What I love about this job is that I get the most random phone calls to do the most random things. Sometimes it’s strange, like, “can you walk up and down the river bank until you find police searching for human remains?” Other times it’s easy, like, “we’ll pay you $100 if you go take a photo of the front of this building.” Occasionally it’s difficult, like, “we want you to shoot this funeral,” or “can you take your camera in to that wild fire zone?” I’ve run through all kinds of emotions after hanging up the phone, but rarely is my reaction, “I can’t believe you’re letting me do that!” followed shortly by, “oh no, now I have to figure out how to shoot this…”
So was the case during SXSW a few months ago. The Houston Chronicle called, wanting me to shoot Jack Black and Matthew McConaughey at the Four Seasons during the promotion of their new movie, Bernie. Of course I said yes, then hung up the phone, jumped up and down with excitement, and then panicked a little.
I called the reporter, veteran film writer Louis B. Parks, and he said usually they did the photos in a hotel room, where the interviews were held, and that there wasn’t usually a lot of space. I envisioned what that might look like and thought about other possibilities, then did some research on the movie.
At that time, there wasn’t a lot published about the movie, but from what I gathered, the storyline centered around Jack Black’s character, Bernie, who is an undertaker in a small, east Texas town. He befriends wealthy widows and ends up killing the meanest and wealthiest of them all, then spends the rest of the movie evading Matthew McConaughey’s character, the local law enforcer.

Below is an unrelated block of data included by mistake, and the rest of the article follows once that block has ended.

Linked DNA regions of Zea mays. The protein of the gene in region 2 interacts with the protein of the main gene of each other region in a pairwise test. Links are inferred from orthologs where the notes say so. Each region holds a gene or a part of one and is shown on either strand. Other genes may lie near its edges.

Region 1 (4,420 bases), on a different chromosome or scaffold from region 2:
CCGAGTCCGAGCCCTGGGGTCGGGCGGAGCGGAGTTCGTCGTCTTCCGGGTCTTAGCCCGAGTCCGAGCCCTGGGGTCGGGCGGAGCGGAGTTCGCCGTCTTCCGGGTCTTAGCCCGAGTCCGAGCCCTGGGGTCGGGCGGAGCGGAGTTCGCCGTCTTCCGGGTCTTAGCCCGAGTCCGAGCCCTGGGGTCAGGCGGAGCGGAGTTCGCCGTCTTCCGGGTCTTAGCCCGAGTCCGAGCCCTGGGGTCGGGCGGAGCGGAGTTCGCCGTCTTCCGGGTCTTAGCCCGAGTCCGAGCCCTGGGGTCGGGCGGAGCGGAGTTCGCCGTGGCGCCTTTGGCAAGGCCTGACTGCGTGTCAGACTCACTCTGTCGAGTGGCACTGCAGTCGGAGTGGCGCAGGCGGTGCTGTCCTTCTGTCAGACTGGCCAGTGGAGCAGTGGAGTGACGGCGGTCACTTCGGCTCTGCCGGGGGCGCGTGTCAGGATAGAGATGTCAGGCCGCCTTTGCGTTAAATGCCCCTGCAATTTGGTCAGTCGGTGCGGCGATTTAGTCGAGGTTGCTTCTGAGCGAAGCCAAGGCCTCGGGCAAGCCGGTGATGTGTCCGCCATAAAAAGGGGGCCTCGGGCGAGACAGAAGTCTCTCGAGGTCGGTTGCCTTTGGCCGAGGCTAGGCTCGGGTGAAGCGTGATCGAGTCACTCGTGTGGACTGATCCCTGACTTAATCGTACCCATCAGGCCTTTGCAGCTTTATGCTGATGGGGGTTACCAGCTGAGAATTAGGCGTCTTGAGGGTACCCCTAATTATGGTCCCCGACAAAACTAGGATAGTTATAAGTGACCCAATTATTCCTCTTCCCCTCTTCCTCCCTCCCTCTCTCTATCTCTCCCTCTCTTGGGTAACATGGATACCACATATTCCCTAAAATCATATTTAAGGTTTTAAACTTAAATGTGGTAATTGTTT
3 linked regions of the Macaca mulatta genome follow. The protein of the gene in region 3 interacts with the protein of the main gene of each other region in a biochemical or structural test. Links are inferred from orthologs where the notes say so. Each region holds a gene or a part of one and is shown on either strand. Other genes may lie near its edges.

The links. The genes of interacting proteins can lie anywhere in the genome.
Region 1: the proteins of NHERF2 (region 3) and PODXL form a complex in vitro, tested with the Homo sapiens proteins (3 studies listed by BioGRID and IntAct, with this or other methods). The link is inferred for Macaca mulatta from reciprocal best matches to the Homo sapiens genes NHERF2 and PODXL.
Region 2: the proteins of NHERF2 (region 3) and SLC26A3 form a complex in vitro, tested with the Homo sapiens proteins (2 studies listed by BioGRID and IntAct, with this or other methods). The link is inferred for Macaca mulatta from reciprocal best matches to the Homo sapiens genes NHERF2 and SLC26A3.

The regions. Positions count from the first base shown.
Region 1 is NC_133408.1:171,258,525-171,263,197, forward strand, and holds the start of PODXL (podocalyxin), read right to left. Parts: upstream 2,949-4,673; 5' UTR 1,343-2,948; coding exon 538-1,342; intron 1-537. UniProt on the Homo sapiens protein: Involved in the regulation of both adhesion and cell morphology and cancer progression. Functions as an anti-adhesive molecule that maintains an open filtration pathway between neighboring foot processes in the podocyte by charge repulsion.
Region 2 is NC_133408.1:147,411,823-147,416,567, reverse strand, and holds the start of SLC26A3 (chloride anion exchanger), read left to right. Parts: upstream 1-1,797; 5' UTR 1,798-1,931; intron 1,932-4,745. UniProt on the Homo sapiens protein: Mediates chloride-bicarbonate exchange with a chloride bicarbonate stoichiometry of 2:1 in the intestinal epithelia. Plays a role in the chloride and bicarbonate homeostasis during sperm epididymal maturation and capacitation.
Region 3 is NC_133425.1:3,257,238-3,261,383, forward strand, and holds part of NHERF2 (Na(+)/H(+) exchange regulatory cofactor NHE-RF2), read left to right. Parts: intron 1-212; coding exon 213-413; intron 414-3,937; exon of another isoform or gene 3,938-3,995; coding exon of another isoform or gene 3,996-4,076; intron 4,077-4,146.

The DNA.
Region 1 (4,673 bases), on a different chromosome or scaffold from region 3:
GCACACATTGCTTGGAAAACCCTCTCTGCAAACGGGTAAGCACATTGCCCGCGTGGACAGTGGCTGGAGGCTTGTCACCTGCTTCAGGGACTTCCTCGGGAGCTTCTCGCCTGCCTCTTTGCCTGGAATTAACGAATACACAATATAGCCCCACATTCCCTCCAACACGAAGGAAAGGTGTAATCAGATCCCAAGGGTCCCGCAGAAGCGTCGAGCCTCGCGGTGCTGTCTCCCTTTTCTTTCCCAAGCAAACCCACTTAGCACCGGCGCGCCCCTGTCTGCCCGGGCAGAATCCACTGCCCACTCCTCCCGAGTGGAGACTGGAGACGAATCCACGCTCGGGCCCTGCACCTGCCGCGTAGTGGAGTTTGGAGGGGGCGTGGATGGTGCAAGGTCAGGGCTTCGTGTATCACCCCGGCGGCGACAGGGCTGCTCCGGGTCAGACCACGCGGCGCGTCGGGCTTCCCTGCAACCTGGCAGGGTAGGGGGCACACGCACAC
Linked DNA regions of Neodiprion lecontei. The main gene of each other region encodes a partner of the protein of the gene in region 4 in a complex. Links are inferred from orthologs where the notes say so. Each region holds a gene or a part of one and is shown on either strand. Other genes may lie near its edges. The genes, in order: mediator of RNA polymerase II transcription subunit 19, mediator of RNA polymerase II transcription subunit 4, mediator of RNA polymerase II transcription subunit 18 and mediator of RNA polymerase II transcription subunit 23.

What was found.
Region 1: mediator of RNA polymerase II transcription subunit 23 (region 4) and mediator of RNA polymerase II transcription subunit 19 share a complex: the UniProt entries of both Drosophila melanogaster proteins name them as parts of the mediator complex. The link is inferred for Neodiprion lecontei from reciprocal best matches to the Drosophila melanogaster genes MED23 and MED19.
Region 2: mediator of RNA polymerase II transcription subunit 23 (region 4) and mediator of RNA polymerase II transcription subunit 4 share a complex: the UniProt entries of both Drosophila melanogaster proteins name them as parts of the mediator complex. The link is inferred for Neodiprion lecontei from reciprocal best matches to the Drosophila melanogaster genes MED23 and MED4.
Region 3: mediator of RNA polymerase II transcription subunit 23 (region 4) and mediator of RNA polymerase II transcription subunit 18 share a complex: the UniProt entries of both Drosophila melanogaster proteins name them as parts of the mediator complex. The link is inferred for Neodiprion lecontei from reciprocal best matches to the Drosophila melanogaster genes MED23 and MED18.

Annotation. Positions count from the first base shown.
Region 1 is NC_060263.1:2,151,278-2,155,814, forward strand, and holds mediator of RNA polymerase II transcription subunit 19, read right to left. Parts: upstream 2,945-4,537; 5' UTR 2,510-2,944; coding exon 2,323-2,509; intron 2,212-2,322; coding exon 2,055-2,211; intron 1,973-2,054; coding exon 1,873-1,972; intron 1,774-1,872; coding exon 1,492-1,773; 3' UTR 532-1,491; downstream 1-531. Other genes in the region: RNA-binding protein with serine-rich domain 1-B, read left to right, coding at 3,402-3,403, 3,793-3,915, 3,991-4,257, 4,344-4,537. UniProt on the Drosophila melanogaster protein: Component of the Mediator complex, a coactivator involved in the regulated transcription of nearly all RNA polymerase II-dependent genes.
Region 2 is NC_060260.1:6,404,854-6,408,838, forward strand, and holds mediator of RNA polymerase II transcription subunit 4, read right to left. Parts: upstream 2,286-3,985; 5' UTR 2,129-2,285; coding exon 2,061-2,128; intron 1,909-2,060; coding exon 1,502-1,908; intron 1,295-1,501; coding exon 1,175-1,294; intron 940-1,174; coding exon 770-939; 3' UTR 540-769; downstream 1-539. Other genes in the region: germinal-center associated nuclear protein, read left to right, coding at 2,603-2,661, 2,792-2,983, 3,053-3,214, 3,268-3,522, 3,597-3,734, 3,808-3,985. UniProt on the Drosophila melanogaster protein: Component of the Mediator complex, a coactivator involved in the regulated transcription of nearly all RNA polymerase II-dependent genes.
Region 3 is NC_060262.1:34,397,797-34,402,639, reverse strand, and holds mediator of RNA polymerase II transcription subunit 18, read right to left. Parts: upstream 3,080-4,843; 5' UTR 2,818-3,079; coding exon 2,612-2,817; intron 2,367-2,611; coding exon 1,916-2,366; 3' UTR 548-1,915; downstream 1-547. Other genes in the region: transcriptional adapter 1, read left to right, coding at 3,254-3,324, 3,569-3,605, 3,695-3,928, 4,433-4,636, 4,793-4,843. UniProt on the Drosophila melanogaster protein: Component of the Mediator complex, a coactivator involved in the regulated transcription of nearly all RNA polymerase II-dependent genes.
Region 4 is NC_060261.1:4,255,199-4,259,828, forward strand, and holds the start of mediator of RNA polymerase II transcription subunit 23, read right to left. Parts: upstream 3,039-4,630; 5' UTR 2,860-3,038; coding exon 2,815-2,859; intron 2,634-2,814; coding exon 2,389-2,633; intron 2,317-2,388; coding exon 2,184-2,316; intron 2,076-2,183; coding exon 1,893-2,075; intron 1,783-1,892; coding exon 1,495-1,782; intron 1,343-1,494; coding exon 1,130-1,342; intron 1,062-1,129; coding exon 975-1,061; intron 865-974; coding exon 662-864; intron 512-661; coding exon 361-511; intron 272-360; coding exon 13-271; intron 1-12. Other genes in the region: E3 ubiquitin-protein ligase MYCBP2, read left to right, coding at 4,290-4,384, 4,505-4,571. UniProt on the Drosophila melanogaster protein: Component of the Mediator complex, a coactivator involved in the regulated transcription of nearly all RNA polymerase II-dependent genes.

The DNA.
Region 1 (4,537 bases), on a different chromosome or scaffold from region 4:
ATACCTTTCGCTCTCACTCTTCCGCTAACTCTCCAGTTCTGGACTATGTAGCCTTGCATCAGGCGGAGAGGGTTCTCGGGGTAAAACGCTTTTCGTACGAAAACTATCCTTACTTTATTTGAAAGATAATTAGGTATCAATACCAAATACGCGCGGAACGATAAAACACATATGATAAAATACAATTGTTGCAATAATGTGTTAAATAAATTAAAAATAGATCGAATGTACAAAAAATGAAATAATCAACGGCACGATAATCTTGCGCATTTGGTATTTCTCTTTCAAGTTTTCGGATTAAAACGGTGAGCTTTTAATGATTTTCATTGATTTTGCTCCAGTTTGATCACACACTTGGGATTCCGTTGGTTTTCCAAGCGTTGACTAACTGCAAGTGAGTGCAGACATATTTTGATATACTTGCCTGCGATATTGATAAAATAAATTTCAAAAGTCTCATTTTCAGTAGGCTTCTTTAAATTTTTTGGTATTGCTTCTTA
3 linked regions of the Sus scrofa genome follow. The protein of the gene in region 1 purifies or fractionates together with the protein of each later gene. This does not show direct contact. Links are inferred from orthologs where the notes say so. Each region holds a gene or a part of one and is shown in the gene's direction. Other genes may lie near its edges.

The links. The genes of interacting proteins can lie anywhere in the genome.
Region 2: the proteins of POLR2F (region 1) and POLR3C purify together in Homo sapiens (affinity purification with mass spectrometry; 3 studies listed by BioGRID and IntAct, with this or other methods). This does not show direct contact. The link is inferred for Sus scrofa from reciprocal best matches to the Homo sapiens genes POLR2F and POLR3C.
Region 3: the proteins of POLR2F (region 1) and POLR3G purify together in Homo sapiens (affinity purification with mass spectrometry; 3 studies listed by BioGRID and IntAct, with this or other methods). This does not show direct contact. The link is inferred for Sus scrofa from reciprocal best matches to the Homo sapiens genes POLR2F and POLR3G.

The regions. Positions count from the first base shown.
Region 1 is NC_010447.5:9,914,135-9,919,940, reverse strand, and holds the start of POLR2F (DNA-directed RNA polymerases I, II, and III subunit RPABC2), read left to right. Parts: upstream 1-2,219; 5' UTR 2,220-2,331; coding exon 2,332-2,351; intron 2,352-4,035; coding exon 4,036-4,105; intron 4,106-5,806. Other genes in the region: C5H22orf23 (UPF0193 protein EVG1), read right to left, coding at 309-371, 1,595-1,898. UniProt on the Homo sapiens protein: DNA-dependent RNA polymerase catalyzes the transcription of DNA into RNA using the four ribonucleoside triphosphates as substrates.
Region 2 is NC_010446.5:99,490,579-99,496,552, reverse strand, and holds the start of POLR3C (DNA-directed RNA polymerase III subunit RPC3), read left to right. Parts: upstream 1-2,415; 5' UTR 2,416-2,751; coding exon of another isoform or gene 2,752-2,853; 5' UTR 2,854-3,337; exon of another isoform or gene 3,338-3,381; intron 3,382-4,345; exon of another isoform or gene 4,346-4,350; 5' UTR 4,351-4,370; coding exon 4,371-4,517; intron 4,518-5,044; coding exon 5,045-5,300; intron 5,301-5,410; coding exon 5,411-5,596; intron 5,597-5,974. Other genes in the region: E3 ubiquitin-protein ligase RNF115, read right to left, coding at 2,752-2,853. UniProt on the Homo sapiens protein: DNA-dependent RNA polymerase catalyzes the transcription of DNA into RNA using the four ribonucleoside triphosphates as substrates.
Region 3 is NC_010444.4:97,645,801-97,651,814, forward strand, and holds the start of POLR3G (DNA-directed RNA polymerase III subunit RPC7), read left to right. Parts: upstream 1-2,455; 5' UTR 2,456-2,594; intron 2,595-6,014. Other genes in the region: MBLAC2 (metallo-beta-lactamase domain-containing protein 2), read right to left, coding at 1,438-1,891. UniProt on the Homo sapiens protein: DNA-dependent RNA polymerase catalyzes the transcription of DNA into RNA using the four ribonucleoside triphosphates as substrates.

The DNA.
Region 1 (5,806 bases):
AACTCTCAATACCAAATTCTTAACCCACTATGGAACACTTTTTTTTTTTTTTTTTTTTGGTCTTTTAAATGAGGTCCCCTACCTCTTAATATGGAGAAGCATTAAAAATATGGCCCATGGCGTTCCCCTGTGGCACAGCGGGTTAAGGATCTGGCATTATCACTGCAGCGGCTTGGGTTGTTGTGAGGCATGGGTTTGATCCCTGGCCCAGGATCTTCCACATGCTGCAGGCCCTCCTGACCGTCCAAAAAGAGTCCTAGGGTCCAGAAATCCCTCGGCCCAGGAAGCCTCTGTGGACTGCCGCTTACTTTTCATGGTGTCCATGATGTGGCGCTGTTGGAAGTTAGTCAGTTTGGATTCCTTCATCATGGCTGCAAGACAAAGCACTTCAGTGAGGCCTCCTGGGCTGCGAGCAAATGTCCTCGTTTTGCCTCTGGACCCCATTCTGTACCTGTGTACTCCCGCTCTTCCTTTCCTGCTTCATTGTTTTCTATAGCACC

With what little knowledge I had of the film and the shoot location, I thought about what I could do to try to make my photos different from everyone else’s. I read somewhere that Bernie would show up to the widows’ homes with small gifts, like flowers. I know it’s cheesy, but I picked up some flowers on the way to the shoot. I was determined to add a little something to my pictures that no one else had.
I showed up and the location was nothing like what I expected. Rather than inside a hotel room, it was outside near a garden. I walked around with a bouquet of flowers, feeling like a complete rookie, or a crazed fan. I kept having to explain that the flowers were a prop, not a gift.
I had about 10 min. with Jack. I told him where to stand, but I hardly had to direct him at all. Then, when I brought in the flowers, I didn’t even have to explain. He knew the reference and played to the camera.
Before long, our time was up. Matthew McConaughey and director Richard Linklater came around the corner with another photographer, who got a few shots, then I asked if they minded if I jumped in. The photographer finished and McConaughey and Linklater politely posed for me.
I made it through the shoot with photos of the people the Chronicle requested, and I didn’t make anyone angry, so in that respect, it was a successful assignment. However, looking back, I wish I would have done a few things differently, taken a few more risks. I guess there’s always next time.
Louis B. Parks snapped a couple shots on his cell phone while I was working: